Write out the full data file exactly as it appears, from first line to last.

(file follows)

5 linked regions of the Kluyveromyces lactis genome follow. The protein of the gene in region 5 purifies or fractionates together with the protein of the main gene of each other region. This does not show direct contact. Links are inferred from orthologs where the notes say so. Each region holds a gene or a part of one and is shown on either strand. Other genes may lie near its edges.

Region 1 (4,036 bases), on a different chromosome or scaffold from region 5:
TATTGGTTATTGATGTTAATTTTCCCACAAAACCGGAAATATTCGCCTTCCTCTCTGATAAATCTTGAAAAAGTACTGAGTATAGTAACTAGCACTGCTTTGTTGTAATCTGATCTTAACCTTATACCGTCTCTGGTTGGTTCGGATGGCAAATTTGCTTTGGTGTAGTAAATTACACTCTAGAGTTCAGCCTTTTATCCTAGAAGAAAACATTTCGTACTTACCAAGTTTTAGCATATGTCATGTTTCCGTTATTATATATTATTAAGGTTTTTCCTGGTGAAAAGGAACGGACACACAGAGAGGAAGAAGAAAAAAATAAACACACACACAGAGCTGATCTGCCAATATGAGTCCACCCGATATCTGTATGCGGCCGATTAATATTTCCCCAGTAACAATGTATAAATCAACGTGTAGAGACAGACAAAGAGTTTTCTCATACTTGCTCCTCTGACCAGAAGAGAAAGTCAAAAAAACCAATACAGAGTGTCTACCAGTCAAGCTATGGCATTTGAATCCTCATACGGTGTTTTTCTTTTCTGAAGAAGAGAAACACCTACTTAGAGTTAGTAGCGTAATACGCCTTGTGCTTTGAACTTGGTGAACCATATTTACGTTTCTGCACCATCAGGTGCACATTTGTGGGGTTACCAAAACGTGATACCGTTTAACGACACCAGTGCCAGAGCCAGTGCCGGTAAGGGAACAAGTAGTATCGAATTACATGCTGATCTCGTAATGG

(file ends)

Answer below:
5 linked regions of the Kluyveromyces lactis genome follow. The protein of the gene in region 5 purifies or fractionates together with the protein of the main gene of each other region. This does not show direct contact. Links are inferred from orthologs where the notes say so. Each region holds a gene or a part of one and is shown on either strand. Other genes may lie near its edges.

Region 1 (4,036 bases), on a different chromosome or scaffold from region 5:
TATTGGTTATTGATGTTAATTTTCCCACAAAACCGGAAATATTCGCCTTCCTCTCTGATAAATCTTGAAAAAGTACTGAGTATAGTAACTAGCACTGCTTTGTTGTAATCTGATCTTAACCTTATACCGTCTCTGGTTGGTTCGGATGGCAAATTTGCTTTGGTGTAGTAAATTACACTCTAGAGTTCAGCCTTTTATCCTAGAAGAAAACATTTCGTACTTACCAAGTTTTAGCATATGTCATGTTTCCGTTATTATATATTATTAAGGTTTTTCCTGGTGAAAAGGAACGGACACACAGAGAGGAAGAAGAAAAAAATAAACACACACACAGAGCTGATCTGCCAATATGAGTCCACCCGATATCTGTATGCGGCCGATTAATATTTCCCCAGTAACAATGTATAAATCAACGTGTAGAGACAGACAAAGAGTTTTCTCATACTTGCTCCTCTGACCAGAAGAGAAAGTCAAAAAAACCAATACAGAGTGTCTACCAGTCAAGCTATGGCATTTGAATCCTCATACGGTGTTTTTCTTTTCTGAAGAAGAGAAACACCTACTTAGAGTTAGTAGCGTAATACGCCTTGTGCTTTGAACTTGGTGAACCATATTTACGTTTCTGCACCATCAGGTGCACATTTGTGGGGTTACCAAAACGTGATACCGTTTAACGACACCAGTGCCAGAGCCAGTGCCGGTAAGGGAACAAGTAGTATCGAATTACATGCTGATCTCGTAATGG